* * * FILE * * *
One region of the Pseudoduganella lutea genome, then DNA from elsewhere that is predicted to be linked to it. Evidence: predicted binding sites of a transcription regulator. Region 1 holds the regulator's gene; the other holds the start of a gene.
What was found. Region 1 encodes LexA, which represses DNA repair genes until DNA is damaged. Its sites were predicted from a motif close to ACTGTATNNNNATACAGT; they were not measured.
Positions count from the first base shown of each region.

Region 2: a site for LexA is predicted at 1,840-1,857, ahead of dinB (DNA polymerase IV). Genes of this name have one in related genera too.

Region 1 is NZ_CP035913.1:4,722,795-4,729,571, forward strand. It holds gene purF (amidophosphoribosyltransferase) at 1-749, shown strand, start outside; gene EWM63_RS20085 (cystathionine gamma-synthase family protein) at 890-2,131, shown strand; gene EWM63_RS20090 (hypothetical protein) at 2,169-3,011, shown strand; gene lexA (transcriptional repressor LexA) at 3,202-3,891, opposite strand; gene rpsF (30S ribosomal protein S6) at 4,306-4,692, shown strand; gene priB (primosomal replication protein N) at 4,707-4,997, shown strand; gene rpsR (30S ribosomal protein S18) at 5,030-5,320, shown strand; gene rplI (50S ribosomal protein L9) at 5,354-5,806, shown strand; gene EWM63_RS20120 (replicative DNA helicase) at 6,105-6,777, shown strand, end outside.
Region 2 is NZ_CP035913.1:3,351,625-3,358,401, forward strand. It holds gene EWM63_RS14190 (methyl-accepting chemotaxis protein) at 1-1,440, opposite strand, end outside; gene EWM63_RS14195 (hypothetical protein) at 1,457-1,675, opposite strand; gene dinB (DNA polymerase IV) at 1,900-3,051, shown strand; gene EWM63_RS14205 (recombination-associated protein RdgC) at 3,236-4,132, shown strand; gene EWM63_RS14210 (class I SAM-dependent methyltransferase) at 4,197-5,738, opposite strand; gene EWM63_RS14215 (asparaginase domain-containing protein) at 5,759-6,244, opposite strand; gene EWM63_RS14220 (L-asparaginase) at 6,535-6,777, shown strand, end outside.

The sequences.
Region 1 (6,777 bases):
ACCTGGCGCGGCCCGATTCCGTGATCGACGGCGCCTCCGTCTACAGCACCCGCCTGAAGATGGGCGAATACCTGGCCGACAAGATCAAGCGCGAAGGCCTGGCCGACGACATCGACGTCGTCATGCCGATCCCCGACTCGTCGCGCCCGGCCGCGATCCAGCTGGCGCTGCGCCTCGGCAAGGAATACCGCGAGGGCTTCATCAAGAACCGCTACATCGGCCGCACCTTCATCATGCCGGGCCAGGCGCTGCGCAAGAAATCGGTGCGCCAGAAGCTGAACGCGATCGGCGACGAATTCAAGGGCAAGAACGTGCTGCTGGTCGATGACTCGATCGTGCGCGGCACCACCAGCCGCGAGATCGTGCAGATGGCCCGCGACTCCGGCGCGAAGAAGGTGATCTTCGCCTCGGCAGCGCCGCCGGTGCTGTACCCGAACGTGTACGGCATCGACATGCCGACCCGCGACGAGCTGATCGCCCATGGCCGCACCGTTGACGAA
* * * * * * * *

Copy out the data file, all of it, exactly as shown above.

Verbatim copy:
One region of the Pseudoduganella lutea genome, then DNA from elsewhere that is predicted to be linked to it. Evidence: predicted binding sites of a transcription regulator. Region 1 holds the regulator's gene; the other holds the start of a gene.
What was found. Region 1 encodes LexA, which represses DNA repair genes until DNA is damaged. Its sites were predicted from a motif close to ACTGTATNNNNATACAGT; they were not measured.
Positions count from the first base shown of each region.

Region 2: a site for LexA is predicted at 1,840-1,857, ahead of dinB (DNA polymerase IV). Genes of this name have one in related genera too.

Region 1 is NZ_CP035913.1:4,722,795-4,729,571, forward strand. It holds gene purF (amidophosphoribosyltransferase) at 1-749, shown strand, start outside; gene EWM63_RS20085 (cystathionine gamma-synthase family protein) at 890-2,131, shown strand; gene EWM63_RS20090 (hypothetical protein) at 2,169-3,011, shown strand; gene lexA (transcriptional repressor LexA) at 3,202-3,891, opposite strand; gene rpsF (30S ribosomal protein S6) at 4,306-4,692, shown strand; gene priB (primosomal replication protein N) at 4,707-4,997, shown strand; gene rpsR (30S ribosomal protein S18) at 5,030-5,320, shown strand; gene rplI (50S ribosomal protein L9) at 5,354-5,806, shown strand; gene EWM63_RS20120 (replicative DNA helicase) at 6,105-6,777, shown strand, end outside.
Region 2 is NZ_CP035913.1:3,351,625-3,358,401, forward strand. It holds gene EWM63_RS14190 (methyl-accepting chemotaxis protein) at 1-1,440, opposite strand, end outside; gene EWM63_RS14195 (hypothetical protein) at 1,457-1,675, opposite strand; gene dinB (DNA polymerase IV) at 1,900-3,051, shown strand; gene EWM63_RS14205 (recombination-associated protein RdgC) at 3,236-4,132, shown strand; gene EWM63_RS14210 (class I SAM-dependent methyltransferase) at 4,197-5,738, opposite strand; gene EWM63_RS14215 (asparaginase domain-containing protein) at 5,759-6,244, opposite strand; gene EWM63_RS14220 (L-asparaginase) at 6,535-6,777, shown strand, end outside.

The sequences.
Region 1 (6,777 bases):
ACCTGGCGCGGCCCGATTCCGTGATCGACGGCGCCTCCGTCTACAGCACCCGCCTGAAGATGGGCGAATACCTGGCCGACAAGATCAAGCGCGAAGGCCTGGCCGACGACATCGACGTCGTCATGCCGATCCCCGACTCGTCGCGCCCGGCCGCGATCCAGCTGGCGCTGCGCCTCGGCAAGGAATACCGCGAGGGCTTCATCAAGAACCGCTACATCGGCCGCACCTTCATCATGCCGGGCCAGGCGCTGCGCAAGAAATCGGTGCGCCAGAAGCTGAACGCGATCGGCGACGAATTCAAGGGCAAGAACGTGCTGCTGGTCGATGACTCGATCGTGCGCGGCACCACCAGCCGCGAGATCGTGCAGATGGCCCGCGACTCCGGCGCGAAGAAGGTGATCTTCGCCTCGGCAGCGCCGCCGGTGCTGTACCCGAACGTGTACGGCATCGACATGCCGACCCGCGACGAGCTGATCGCCCATGGCCGCACCGTTGACGAA